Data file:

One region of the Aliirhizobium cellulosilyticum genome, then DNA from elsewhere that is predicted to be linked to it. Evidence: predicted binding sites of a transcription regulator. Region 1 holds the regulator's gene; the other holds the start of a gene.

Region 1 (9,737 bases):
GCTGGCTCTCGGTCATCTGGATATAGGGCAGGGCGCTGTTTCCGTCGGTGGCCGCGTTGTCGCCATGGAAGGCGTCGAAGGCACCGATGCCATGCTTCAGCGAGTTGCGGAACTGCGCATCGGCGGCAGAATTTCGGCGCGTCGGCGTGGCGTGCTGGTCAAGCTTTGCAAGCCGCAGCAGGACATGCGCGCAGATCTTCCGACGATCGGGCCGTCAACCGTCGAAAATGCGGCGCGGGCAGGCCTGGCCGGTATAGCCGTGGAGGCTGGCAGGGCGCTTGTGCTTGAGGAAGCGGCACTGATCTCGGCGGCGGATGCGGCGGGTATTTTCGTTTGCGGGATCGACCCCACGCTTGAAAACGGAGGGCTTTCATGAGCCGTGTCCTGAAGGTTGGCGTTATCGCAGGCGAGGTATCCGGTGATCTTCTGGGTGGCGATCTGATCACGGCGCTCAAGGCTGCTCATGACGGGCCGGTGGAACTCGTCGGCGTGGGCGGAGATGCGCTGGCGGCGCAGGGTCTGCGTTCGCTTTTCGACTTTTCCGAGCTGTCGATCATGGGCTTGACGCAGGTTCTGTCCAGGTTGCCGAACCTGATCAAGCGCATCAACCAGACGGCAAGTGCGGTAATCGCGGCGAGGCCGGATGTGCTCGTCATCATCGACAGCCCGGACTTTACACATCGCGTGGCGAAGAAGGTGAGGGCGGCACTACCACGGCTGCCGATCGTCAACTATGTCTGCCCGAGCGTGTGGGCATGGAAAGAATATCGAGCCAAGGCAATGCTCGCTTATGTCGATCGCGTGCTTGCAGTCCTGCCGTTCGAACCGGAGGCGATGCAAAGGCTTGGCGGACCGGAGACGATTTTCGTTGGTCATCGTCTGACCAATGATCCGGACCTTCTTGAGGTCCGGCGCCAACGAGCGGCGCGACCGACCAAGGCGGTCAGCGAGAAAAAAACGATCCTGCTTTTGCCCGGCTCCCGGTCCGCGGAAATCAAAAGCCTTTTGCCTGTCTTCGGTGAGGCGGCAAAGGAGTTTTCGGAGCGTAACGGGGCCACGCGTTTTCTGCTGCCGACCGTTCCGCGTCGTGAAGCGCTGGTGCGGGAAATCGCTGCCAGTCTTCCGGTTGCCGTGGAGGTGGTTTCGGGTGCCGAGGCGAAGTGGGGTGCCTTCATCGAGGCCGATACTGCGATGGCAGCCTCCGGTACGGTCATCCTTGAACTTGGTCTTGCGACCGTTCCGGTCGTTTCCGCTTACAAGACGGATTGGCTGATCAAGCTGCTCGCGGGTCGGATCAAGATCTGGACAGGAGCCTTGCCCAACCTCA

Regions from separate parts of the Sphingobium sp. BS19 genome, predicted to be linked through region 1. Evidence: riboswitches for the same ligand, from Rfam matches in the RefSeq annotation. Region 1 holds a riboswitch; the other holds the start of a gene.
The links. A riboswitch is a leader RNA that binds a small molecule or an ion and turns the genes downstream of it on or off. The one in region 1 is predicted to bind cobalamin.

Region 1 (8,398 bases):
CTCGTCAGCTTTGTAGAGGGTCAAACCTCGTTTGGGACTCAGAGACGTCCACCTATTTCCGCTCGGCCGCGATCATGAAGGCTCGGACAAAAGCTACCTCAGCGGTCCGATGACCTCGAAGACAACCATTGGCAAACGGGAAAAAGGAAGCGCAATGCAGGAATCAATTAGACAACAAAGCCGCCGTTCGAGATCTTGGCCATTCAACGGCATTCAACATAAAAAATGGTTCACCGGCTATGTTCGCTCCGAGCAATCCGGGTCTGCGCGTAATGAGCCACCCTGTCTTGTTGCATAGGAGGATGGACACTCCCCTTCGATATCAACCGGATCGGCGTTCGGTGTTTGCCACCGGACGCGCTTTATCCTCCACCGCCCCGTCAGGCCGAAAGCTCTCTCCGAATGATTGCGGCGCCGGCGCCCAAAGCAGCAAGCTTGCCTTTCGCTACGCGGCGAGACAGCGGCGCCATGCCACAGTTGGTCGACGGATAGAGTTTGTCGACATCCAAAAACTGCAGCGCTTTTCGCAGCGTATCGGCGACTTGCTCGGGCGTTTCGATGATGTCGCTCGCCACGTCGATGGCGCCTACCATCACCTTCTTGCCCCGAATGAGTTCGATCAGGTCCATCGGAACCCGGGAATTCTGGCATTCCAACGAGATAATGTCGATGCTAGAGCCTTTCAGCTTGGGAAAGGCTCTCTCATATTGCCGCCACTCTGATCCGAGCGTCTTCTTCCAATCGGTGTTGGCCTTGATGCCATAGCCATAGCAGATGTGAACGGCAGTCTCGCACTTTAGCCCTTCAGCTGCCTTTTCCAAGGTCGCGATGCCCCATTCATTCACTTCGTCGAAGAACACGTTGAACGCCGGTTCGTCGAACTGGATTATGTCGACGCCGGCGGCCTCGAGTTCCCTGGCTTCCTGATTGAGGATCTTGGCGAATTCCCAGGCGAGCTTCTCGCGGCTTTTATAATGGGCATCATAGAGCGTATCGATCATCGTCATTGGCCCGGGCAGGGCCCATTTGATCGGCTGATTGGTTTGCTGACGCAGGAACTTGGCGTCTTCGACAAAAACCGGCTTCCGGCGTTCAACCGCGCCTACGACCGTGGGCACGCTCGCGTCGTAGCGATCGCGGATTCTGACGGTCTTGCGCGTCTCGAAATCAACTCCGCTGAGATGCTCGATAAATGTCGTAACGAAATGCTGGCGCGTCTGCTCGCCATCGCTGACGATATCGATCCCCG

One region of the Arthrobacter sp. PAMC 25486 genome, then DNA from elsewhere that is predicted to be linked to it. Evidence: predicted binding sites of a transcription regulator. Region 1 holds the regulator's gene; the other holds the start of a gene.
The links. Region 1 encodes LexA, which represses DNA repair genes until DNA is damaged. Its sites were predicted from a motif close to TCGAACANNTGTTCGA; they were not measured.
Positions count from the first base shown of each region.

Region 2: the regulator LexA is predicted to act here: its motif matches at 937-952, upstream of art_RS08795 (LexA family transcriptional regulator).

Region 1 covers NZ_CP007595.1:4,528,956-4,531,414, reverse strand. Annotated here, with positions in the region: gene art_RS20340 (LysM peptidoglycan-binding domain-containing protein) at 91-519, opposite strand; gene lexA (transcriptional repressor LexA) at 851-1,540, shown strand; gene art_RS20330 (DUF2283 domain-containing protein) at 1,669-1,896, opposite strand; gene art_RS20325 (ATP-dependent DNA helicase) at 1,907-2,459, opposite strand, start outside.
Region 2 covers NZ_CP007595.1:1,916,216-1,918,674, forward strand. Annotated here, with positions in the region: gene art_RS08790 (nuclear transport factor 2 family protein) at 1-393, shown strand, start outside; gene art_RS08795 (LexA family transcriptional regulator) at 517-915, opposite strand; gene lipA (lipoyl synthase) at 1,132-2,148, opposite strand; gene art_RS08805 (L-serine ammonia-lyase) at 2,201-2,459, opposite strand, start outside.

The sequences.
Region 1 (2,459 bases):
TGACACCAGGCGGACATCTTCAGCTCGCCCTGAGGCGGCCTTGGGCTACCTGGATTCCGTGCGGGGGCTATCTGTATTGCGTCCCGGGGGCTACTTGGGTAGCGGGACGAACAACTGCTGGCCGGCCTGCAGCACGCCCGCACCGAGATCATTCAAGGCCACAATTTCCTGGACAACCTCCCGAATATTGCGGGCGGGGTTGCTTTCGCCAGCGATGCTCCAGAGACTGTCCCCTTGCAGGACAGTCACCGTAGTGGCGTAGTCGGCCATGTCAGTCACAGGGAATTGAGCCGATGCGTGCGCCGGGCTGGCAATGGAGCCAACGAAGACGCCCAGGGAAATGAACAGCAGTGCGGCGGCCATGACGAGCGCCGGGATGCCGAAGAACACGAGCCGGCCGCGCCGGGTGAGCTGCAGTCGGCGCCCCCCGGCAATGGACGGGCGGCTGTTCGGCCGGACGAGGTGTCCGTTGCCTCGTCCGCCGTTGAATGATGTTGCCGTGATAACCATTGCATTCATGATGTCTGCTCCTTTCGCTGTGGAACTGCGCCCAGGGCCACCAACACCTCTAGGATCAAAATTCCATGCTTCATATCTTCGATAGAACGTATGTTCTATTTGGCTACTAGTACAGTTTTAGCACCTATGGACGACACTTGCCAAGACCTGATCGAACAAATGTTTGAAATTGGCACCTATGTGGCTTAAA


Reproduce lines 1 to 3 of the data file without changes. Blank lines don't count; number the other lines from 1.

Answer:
One region of the Aliirhizobium cellulosilyticum genome, then DNA from elsewhere that is predicted to be linked to it. Evidence: predicted binding sites of a transcription regulator. Region 1 holds the regulator's gene; the other holds the start of a gene.

Region 1 (9,737 bases):
GCTGGCTCTCGGTCATCTGGATATAGGGCAGGGCGCTGTTTCCGTCGGTGGCCGCGTTGTCGCCATGGAAGGCGTCGAAGGCACCGATGCCATGCTTCAGCGAGTTGCGGAACTGCGCATCGGCGGCAGAATTTCGGCGCGTCGGCGTGGCGTGCTGGTCAAGCTTTGCAAGCCGCAGCAGGACATGCGCGCAGATCTTCCGACGATCGGGCCGTCAACCGTCGAAAATGCGGCGCGGGCAGGCCTGGCCGGTATAGCCGTGGAGGCTGGCAGGGCGCTTGTGCTTGAGGAAGCGGCACTGATCTCGGCGGCGGATGCGGCGGGTATTTTCGTTTGCGGGATCGACCCCACGCTTGAAAACGGAGGGCTTTCATGAGCCGTGTCCTGAAGGTTGGCGTTATCGCAGGCGAGGTATCCGGTGATCTTCTGGGTGGCGATCTGATCACGGCGCTCAAGGCTGCTCATGACGGGCCGGTGGAACTCGTCGGCGTGGGCGGAGATGCGCTGGCGGCGCAGGGTCTGCGTTCGCTTTTCGACTTTTCCGAGCTGTCGATCATGGGCTTGACGCAGGTTCTGTCCAGGTTGCCGAACCTGATCAAGCGCATCAACCAGACGGCAAGTGCGGTAATCGCGGCGAGGCCGGATGTGCTCGTCATCATCGACAGCCCGGACTTTACACATCGCGTGGCGAAGAAGGTGAGGGCGGCACTACCACGGCTGCCGATCGTCAACTATGTCTGCCCGAGCGTGTGGGCATGGAAAGAATATCGAGCCAAGGCAATGCTCGCTTATGTCGATCGCGTGCTTGCAGTCCTGCCGTTCGAACCGGAGGCGATGCAAAGGCTTGGCGGACCGGAGACGATTTTCGTTGGTCATCGTCTGACCAATGATCCGGACCTTCTTGAGGTCCGGCGCCAACGAGCGGCGCGACCGACCAAGGCGGTCAGCGAGAAAAAAACGATCCTGCTTTTGCCCGGCTCCCGGTCCGCGGAAATCAAAAGCCTTTTGCCTGTCTTCGGTGAGGCGGCAAAGGAGTTTTCGGAGCGTAACGGGGCCACGCGTTTTCTGCTGCCGACCGTTCCGCGTCGTGAAGCGCTGGTGCGGGAAATCGCTGCCAGTCTTCCGGTTGCCGTGGAGGTGGTTTCGGGTGCCGAGGCGAAGTGGGGTGCCTTCATCGAGGCCGATACTGCGATGGCAGCCTCCGGTACGGTCATCCTTGAACTTGGTCTTGCGACCGTTCCGGTCGTTTCCGCTTACAAGACGGATTGGCTGATCAAGCTGCTCGCGGGTCGGATCAAGATCTGGACAGGAGCCTTGCCCAACCTCA